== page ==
Mourning the mall

My latest for Al Jazeera English is on the fall of the American mall:

The mall has long been derided by those with the luxury of an alternative. When the US industrial economy faltered in the 1970s, downtowns in many cities crumbled, and shopping malls – homogeneous, enclosed and sterile – both enabled and compensated for their demise.

In the media, malls were pilloried as monoliths devoid of character. Mockery of the mall spurred pop culture prototypes: vacuous valley girls, meandering mall rats. Underlying the mockery was grief for the loss of a seemingly more connected and welcoming urban life: the independent businesses, local markets, and community ties built around them.

But while these were memories for some, for others they were merely rumours. A functional local economy was a story our parents told us.

For US citizens raised in cities of post-industrial blight, there was the mall and the mall alone. We did not “choose” between supporting the mall or the local businesses, because by the time we came of age there were few local businesses left to support. There were no independent boutiques and bookstores to protect from corporate takeover: Such battles were plot devices of movies set in more cultured places. We watched from afar, wondering what it was like to have something to lose. Our rundown towns had little anyone wanted: empty lots, boarded windows, vacant stores.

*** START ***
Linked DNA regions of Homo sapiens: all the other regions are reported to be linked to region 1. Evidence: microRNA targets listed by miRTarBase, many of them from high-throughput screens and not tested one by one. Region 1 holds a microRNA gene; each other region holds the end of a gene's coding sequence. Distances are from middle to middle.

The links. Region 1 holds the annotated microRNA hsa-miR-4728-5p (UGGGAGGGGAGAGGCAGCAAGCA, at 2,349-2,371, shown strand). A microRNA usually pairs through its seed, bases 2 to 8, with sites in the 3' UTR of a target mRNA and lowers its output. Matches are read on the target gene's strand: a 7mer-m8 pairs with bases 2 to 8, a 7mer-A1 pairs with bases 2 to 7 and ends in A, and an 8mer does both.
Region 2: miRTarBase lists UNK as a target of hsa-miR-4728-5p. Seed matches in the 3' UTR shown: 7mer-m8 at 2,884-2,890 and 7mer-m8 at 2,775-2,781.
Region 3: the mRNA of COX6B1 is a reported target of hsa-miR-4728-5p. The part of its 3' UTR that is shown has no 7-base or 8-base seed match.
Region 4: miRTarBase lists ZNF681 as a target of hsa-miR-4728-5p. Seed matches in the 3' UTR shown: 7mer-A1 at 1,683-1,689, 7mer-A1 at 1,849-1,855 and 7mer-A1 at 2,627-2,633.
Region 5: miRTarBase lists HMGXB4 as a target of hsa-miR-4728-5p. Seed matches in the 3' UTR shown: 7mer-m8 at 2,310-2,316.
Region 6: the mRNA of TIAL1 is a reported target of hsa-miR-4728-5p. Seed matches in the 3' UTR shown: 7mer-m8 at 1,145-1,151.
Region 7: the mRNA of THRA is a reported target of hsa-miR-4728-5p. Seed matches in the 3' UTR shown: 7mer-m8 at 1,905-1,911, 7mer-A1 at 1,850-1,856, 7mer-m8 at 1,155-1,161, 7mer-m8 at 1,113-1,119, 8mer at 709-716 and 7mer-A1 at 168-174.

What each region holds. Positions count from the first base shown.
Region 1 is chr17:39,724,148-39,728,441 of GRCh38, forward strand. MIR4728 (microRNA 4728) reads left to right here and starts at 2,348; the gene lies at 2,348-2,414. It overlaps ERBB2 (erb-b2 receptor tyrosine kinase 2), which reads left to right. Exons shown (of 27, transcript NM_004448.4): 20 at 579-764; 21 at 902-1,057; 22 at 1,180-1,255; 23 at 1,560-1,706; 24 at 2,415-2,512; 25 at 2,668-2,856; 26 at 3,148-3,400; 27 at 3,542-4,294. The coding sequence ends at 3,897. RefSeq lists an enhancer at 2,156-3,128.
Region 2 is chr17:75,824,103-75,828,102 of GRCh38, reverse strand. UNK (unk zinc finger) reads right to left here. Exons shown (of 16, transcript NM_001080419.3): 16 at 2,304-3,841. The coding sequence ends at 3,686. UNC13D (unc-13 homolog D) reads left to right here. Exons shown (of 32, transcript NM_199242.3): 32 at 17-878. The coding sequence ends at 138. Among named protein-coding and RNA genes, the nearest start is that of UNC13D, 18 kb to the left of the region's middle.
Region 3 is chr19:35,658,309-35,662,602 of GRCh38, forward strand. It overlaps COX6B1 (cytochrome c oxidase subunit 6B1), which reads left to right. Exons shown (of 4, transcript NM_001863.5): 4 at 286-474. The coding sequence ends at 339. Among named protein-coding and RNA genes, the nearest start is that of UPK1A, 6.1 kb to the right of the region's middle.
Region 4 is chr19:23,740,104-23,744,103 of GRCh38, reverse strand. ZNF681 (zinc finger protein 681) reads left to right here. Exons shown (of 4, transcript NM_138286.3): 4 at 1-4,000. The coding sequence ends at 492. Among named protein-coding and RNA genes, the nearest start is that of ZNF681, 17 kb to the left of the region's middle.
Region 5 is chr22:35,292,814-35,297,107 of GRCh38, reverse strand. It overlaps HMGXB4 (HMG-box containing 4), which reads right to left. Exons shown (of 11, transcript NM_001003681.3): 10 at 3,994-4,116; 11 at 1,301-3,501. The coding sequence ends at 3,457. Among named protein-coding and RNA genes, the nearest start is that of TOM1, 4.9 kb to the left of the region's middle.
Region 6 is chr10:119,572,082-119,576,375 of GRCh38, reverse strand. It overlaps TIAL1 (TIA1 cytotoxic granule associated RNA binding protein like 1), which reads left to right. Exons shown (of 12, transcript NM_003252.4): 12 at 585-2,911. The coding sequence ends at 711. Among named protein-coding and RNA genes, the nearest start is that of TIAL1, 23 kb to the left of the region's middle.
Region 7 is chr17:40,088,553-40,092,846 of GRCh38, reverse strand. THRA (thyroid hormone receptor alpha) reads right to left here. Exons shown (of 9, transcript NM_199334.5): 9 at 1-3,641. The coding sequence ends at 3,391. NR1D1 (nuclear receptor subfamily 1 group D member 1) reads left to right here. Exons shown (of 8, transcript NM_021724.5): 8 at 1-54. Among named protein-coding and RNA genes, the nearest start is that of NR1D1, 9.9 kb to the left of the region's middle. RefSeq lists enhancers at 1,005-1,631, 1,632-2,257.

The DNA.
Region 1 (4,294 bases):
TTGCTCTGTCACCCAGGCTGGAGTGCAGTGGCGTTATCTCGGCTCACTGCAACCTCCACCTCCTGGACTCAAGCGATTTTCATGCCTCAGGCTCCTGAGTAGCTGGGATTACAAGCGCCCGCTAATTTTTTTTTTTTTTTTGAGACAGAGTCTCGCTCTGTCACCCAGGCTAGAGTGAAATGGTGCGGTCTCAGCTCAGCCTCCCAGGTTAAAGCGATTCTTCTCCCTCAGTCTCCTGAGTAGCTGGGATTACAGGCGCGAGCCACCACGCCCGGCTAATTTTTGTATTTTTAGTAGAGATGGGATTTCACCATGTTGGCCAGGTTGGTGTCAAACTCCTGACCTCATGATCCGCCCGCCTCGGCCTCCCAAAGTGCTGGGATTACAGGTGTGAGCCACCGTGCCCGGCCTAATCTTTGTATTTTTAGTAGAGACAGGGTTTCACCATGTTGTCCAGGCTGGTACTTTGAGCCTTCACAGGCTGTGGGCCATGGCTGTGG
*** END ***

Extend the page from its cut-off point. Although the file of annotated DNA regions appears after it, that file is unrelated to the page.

Decades passed, and no one rebuilt them. Now the malls follow, and no one will rebuild them either.

My generation watches the malls fall like our parents watched the downtowns die. To our children, the mall will be a nostalgic abstraction, a 404 in concrete.

Read Mourn the fall of the mall at Al Jazeera English

This entry was posted in Uncategorized. Bookmark the permalink.

1 Response to Mourning the mall

  1. Reblogged this on 21st Century Theater and commented:
    More evidence of our collective decline. A stark example of the costs of a venal system hacking away at people’s livelihoods for decades. Malls were always horrific to me on every level, but the loss of good jobs that enabled working people to shop at malls in the first place is the real horror here.

Leave a Reply

Fill in your details below or click an icon to log in: Logo

You are commenting using your account. Log Out /  Change )

Twitter picture

You are commenting using your Twitter account. Log Out /  Change )

Facebook photo

You are commenting using your Facebook account. Log Out /  Change )

Connecting to %s